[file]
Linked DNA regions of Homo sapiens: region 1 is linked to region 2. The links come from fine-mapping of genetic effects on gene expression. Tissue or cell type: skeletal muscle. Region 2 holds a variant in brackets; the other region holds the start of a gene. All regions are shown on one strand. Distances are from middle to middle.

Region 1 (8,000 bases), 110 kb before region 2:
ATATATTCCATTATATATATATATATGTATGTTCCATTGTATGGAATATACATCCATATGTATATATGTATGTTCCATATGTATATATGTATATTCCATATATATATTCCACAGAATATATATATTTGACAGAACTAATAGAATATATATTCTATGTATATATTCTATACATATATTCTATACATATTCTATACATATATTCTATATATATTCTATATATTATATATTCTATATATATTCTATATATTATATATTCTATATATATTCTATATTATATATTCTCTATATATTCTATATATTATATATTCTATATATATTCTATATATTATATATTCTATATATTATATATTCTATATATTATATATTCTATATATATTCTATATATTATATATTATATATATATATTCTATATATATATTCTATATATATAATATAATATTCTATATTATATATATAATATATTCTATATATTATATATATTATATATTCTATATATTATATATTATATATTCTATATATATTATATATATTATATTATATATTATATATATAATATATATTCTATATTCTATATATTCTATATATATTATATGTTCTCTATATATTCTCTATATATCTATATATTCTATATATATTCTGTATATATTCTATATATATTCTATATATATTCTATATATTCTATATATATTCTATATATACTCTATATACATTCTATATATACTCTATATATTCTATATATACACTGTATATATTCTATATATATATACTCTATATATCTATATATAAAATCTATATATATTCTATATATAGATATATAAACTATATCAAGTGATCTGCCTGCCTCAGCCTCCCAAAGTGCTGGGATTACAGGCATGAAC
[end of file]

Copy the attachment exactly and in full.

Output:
Linked DNA regions of Homo sapiens: region 1 is linked to region 2. The links come from fine-mapping of genetic effects on gene expression. Tissue or cell type: skeletal muscle. Region 2 holds a variant in brackets; the other region holds the start of a gene. All regions are shown on one strand. Distances are from middle to middle.

Region 1 (8,000 bases), 110 kb before region 2:
ATATATTCCATTATATATATATATATGTATGTTCCATTGTATGGAATATACATCCATATGTATATATGTATGTTCCATATGTATATATGTATATTCCATATATATATTCCACAGAATATATATATTTGACAGAACTAATAGAATATATATTCTATGTATATATTCTATACATATATTCTATACATATTCTATACATATATTCTATATATATTCTATATATTATATATTCTATATATATTCTATATATTATATATTCTATATATATTCTATATTATATATTCTCTATATATTCTATATATTATATATTCTATATATATTCTATATATTATATATTCTATATATTATATATTCTATATATTATATATTCTATATATATTCTATATATTATATATTATATATATATATTCTATATATATATTCTATATATATAATATAATATTCTATATTATATATATAATATATTCTATATATTATATATATTATATATTCTATATATTATATATTATATATTCTATATATATTATATATATTATATTATATATTATATATATAATATATATTCTATATTCTATATATTCTATATATATTATATGTTCTCTATATATTCTCTATATATCTATATATTCTATATATATTCTGTATATATTCTATATATATTCTATATATATTCTATATATTCTATATATATTCTATATATACTCTATATACATTCTATATATACTCTATATATTCTATATATACACTGTATATATTCTATATATATATACTCTATATATCTATATATAAAATCTATATATATTCTATATATAGATATATAAACTATATCAAGTGATCTGCCTGCCTCAGCCTCCCAAAGTGCTGGGATTACAGGCATGAAC